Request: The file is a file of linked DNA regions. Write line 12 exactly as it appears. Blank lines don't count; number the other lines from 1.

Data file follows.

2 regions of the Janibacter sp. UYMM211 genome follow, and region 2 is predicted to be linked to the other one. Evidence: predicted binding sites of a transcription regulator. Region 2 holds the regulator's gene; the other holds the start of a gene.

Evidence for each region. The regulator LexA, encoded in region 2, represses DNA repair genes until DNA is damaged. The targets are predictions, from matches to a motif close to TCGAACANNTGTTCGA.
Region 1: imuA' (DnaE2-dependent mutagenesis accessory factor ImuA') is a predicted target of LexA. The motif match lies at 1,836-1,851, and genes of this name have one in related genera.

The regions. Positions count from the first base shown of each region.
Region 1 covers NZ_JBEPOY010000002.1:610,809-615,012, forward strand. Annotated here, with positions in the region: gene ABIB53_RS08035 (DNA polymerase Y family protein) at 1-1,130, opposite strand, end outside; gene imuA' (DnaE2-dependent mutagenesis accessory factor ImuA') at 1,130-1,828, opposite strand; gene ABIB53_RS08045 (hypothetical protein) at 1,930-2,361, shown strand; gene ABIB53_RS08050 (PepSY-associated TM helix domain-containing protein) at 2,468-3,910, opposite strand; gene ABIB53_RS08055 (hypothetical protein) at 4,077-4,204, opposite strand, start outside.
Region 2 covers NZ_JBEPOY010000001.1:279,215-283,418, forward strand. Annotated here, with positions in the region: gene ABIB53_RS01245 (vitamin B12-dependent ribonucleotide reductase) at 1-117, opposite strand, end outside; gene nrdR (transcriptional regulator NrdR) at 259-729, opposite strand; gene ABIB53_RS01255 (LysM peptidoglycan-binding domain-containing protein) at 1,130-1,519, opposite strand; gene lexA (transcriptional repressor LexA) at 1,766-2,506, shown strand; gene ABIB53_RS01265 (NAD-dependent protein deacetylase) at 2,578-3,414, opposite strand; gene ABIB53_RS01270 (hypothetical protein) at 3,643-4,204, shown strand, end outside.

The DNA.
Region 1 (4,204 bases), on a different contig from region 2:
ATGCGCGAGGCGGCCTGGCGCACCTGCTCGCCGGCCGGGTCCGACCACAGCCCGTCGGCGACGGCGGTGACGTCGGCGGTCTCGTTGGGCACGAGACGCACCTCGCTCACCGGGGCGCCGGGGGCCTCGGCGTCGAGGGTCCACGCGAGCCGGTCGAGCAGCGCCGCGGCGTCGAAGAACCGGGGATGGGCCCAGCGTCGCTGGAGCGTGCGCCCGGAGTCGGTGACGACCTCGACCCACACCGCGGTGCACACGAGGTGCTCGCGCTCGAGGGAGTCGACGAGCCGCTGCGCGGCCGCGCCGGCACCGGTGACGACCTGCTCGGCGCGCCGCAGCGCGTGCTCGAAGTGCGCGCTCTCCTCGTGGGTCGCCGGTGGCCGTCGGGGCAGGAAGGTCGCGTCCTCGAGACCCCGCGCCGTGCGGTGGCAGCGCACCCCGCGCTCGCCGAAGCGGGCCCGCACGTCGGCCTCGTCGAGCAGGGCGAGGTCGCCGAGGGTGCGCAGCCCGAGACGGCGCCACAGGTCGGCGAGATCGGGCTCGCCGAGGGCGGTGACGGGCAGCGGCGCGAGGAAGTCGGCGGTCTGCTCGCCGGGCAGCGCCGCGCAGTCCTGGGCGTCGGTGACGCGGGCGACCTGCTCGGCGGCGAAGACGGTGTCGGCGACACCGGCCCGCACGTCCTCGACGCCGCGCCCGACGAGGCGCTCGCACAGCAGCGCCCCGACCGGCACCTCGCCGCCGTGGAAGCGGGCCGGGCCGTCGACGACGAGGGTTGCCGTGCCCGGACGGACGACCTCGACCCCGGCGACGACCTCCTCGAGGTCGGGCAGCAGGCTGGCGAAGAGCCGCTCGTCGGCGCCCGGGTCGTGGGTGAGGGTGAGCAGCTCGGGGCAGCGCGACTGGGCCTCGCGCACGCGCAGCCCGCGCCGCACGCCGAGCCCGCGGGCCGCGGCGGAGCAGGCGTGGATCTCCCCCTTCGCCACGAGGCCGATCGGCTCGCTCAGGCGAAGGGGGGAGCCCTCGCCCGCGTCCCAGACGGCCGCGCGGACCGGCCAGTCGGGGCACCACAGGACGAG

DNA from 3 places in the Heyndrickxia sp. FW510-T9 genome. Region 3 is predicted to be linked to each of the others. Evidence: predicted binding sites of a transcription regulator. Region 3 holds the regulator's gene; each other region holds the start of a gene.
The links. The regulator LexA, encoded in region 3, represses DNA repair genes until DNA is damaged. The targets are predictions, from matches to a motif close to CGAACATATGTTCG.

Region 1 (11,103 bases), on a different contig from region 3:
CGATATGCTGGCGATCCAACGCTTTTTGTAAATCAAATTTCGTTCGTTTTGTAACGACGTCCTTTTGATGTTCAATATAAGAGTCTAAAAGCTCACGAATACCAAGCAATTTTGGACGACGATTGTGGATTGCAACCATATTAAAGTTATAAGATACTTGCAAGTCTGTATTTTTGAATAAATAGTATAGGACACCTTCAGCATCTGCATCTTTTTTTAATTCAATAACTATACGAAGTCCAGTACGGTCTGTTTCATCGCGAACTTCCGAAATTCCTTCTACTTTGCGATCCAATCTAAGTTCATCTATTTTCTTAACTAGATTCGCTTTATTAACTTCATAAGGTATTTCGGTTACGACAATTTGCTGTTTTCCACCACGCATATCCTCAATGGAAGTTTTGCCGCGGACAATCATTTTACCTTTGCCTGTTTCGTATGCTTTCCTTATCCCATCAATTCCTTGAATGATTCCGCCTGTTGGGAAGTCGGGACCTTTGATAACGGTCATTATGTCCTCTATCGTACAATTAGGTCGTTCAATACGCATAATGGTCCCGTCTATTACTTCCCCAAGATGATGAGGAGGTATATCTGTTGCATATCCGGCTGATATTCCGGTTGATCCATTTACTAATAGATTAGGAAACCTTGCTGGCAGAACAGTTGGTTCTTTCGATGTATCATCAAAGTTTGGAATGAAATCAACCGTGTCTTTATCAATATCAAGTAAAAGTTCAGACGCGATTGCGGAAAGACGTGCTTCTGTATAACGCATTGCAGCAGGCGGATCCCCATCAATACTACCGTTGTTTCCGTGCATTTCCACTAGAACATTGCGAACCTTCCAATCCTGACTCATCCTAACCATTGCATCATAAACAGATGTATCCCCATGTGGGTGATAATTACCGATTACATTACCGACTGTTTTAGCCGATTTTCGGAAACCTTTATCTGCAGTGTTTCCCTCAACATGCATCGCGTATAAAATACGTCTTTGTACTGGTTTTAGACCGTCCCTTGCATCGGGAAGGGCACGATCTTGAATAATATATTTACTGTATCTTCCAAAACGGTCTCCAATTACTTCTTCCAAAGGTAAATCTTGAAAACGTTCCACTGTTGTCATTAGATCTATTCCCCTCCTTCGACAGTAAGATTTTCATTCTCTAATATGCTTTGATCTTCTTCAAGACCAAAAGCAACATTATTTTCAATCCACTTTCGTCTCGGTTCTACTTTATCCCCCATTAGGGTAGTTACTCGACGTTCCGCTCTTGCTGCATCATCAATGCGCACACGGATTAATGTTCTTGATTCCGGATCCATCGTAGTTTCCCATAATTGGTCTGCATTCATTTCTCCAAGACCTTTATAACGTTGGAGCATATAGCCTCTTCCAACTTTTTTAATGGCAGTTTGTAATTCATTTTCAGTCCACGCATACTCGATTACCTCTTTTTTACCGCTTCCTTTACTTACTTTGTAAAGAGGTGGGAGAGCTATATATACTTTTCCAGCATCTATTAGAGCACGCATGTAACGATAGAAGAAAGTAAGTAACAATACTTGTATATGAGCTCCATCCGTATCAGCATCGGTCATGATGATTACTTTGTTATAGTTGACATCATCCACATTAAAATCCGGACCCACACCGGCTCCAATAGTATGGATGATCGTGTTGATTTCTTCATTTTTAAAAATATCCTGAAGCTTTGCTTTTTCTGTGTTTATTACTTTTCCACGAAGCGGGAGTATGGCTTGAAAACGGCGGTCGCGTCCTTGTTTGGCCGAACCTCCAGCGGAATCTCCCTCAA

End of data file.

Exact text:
Region 1 (11,103 bases), on a different contig from region 3: